Local lawmakers call idling of GM Lordstown plant a new 'Black Monday'

Andrew Cummings
November 27, 2018

GM's actions add up to the biggest restructuring for the U.S. No. 1 carmaker since its bankruptcy a decade ago, and mark a turning point for the North American auto industry. GM jumped as much as 7.9 per cent to US$38.75, the highest since July, as of 11.16am in NY trading.

So before heading to Mississipi for a campaign rally, Trump said he had expressed his displeasure to General Motors Chief Executive Mary Barra.

GM also said that the company will jettison the Buick LaCrosse, Chevrolet Impala and Cadillac CT6 sedans next year.

"Everybody's very downhearted", he said.

"Actions are being taken to reduce salaried and salaried contract staff by 15 percent, which includes 25 percent fewer executives to streamline decision making", CEO Mary Barra said.

The United Automobile Workers (UAW) union vowed to "confront this decision by GM through every legal, contractual and collective bargaining avenue open to our membership".

Altogether, GM has five vehicle factories with plenty of unused capacity in Kansas City, Kansas; Lordstown; and Detroit-Hamtramck, Lansing, and Orion Township, Michigan.

- General Motors announced a restructuring plan Monday that will affect thousands of workers in both the United States and Canada.

General Motors says it's going to scale back production, closing plants and cutting up to 15% of salaried jobs nationwide in a move they say will help decrease production costs and keep the company "lean" and "agile", though they stopped short of blaming Trump administration steel tariffs for an increase in production costs.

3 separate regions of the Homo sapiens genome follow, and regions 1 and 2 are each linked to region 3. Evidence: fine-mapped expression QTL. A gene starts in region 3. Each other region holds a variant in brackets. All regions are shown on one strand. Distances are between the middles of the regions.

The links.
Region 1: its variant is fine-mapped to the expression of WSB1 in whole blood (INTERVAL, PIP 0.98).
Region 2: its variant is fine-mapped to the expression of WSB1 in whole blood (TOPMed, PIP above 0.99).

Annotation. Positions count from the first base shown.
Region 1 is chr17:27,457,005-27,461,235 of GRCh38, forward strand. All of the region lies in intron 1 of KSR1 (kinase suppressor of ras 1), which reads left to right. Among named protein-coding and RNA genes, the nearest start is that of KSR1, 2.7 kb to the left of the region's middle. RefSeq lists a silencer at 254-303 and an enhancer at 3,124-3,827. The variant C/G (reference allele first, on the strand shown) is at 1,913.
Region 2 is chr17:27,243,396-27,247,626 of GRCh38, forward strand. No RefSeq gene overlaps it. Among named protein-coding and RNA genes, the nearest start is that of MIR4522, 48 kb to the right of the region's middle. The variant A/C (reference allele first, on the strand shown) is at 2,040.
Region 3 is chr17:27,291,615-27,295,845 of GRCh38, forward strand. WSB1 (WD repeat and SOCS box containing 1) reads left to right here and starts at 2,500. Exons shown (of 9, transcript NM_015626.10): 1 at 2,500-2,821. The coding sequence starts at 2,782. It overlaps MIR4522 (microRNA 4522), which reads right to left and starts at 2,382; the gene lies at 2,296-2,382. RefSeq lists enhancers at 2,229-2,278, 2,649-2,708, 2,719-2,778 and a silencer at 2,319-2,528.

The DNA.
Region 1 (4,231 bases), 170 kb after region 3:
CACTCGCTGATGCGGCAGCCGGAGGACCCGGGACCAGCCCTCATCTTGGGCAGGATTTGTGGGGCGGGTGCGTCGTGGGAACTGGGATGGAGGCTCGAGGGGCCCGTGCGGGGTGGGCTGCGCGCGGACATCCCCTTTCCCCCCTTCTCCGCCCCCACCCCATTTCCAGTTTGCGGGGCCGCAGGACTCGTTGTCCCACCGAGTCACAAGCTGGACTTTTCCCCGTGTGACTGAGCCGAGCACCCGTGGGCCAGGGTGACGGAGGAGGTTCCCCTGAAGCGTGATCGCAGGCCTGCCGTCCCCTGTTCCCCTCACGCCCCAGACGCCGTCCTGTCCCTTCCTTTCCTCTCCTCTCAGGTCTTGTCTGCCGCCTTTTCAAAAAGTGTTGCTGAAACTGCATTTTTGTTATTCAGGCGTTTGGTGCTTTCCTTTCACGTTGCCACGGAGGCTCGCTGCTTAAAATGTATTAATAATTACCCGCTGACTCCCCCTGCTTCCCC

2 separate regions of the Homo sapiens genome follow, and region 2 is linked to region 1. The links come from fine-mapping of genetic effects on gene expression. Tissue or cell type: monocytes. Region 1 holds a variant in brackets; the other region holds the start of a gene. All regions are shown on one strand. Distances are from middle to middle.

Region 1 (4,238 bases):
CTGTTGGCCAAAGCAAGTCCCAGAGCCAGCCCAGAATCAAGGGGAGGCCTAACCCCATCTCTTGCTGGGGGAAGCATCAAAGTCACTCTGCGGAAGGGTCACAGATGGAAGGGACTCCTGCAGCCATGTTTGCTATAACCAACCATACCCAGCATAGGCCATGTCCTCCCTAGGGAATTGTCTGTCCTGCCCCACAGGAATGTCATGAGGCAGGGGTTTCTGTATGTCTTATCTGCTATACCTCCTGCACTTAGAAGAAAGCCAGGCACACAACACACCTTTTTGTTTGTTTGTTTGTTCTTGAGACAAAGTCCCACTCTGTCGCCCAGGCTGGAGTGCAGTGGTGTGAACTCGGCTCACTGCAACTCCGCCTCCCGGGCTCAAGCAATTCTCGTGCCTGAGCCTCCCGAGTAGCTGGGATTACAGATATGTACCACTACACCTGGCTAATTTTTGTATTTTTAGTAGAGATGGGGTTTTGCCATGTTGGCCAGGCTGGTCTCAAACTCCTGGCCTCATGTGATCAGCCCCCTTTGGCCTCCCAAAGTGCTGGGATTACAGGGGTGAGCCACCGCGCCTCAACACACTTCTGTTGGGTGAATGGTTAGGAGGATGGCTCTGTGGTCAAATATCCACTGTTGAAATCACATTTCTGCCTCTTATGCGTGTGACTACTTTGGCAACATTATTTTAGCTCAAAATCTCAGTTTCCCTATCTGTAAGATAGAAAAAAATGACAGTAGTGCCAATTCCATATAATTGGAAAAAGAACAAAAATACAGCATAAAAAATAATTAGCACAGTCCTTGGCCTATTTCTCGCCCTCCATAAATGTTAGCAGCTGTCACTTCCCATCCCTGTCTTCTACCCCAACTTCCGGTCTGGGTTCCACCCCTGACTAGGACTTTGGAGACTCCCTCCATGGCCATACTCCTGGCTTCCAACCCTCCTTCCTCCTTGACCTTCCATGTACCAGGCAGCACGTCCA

Plants that will be "unallocated" in 2019 include Lordstown, as well as Detroit-Hamtramck in MI and Oshawa Assembly in Ontario, Canada.

Brown also said it is clear that GM doesn't respect the workers at Lordstown and is demanding answers from the company.

GM told the remaining workers at its sprawling plant in Lordstown on Monday that it is going to shut down all US production of the Chevy Cruze in March 2019.

The source, who spoke on condition of anonymity, said the shift also affects GM operations in other countries, and the Oshawa facility is the only Canadian plant that will be shuttered. The Chevy Volt plug-in hybrid will also be dropped along with the Chevy Cruze compact (which is sold as the Holden Astra sedan here and built in Korea), which will be made in Mexico for other markets. GM expects to spend $1 billion on Cruise this year to build the next generation of cars.

About 6,000 factory workers could lose jobs in the US and Canada, although some could transfer to truck plants. Ford said in April it planned to stop building almost all cars in North America. On a Monday call, Barra did not blame tariffs directly but said they were one of the headwinds that drove the company to downsize and refocus on electric and autonomous vehicles.

Bobbi Marsh, who has worked assembling the Chevrolet Cruze compact auto at the OH plant since 2008, said she can't understand why the factory might close given the strong economy. GM had been expected to close plants because of struggling sales.

While industry-wide passenger vehicle sales were down 13.2 percent through the first nine months of the year, pick-up truck and SUV sales rose 8.3 percent.

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